Louisiana Governor Signs Two Bills Impacting Massage Therapy Schools

House Bill No. 240
On May 17, Governor Edwards signed into law House Bill No. 240 (HB 240), which creates a provisional license for any graduate of a state-approved, Louisiana-based massage therapy school. Effective August 1, 2022, the Louisiana Board of Massage Therapy must issue provisional licenses to graduates that can be used at registered massage therapy businesses. Basically, the provisional license temporarily allows a graduate to work while they wait for their licensure application to be approved.


  • A provisionally licensed massage therapist may only work at a business that employs a fully licensed massage therapist.
  • A provisional license is active for a three-month term and cannot be renewed.
  • Businesses that employ provisionally licensed massage therapists must notify clients that they will be receiving services from a massage therapist with a provisional license before receiving a service.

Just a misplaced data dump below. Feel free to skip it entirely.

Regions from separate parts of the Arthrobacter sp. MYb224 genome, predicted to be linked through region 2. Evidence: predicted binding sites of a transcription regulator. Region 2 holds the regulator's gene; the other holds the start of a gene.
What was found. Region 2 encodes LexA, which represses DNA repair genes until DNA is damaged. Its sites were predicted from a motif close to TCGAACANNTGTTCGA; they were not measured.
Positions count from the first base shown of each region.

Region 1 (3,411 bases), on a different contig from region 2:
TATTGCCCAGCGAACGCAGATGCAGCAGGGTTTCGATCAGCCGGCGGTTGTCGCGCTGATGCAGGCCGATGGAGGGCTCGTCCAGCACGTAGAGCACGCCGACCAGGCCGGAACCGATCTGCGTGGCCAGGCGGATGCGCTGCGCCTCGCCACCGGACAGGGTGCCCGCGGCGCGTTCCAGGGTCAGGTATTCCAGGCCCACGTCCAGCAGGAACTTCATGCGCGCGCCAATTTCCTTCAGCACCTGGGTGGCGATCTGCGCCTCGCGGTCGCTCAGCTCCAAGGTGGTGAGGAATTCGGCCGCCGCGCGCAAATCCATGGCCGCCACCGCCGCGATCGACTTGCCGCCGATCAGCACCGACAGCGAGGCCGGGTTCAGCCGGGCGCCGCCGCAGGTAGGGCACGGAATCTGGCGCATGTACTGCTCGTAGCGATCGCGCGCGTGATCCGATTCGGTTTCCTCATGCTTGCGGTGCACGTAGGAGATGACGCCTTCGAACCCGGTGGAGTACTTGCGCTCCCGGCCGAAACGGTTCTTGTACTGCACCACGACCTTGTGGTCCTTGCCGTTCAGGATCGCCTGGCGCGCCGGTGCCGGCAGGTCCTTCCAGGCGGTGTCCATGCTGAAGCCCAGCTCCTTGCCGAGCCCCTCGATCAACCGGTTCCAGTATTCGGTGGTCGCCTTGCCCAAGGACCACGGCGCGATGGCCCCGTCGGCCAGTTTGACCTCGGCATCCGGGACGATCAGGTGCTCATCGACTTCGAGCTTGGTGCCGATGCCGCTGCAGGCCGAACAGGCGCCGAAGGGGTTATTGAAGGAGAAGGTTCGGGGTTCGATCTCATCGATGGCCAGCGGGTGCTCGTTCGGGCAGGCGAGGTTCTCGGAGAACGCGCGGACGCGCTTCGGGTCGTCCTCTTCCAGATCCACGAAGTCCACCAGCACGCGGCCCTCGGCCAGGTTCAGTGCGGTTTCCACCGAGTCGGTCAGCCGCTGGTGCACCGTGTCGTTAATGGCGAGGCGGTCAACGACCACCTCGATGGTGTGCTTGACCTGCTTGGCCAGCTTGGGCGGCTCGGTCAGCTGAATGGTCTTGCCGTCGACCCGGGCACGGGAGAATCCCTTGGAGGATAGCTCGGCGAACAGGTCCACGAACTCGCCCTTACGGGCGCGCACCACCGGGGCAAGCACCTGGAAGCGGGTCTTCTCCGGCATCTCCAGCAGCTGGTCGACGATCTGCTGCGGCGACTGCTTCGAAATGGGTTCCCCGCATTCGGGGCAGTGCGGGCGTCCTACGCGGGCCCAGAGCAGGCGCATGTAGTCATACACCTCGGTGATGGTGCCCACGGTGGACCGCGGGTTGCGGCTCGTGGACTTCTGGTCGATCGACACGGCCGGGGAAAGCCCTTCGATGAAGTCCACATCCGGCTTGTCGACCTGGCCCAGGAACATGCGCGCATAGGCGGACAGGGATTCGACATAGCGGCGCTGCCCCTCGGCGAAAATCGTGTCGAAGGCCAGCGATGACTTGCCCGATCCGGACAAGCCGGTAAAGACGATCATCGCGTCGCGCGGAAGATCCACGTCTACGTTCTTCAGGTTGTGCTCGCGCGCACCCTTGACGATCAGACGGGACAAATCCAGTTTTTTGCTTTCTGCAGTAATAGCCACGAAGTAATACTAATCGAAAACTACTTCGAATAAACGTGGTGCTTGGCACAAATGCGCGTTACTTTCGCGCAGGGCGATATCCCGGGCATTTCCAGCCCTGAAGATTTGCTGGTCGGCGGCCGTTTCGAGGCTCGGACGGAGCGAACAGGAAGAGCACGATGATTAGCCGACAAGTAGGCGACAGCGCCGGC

Note: HB 240 lists an effective date of August 1, 2022. However, it also states that the provisions of the bill will cease to be effective December 31, 2025. We are seeking clarification on why there is an end date and will update you when we learn more.

Senate Bill No. 286
On June 15, Governor Edwards also signed into law Senate Bill No. 286 (SB 286), which allows educational hours above 500 to be taught either in person or via distance learning. SB 286 added the following definitions to explain what is considered in-person learning and what is considered distance learning:

In-person, in-class, instructor-supervised—occurs when students physically attend class or clinical sessions at the approved school location with their instructor and other classmates.

Real-time synchronous distance learning—occurs when students attend class sessions virtually at the same time as the instructor and other classmates.

Essentially, Louisiana still requires 500 education hours—SB 286 simply states that the required 500 hours must be in-person, in-class, instructor-supervised hours dedicated to the study of massage therapy techniques and clinical practicum-related modalities. Schools that provide more than the required 500 hours of education can now teach massage therapy techniques and clinical practicum in a combination of real-time synchronous distance learning and in-person, in-class, instructor-supervised hours after they’ve taught the 500 required hours.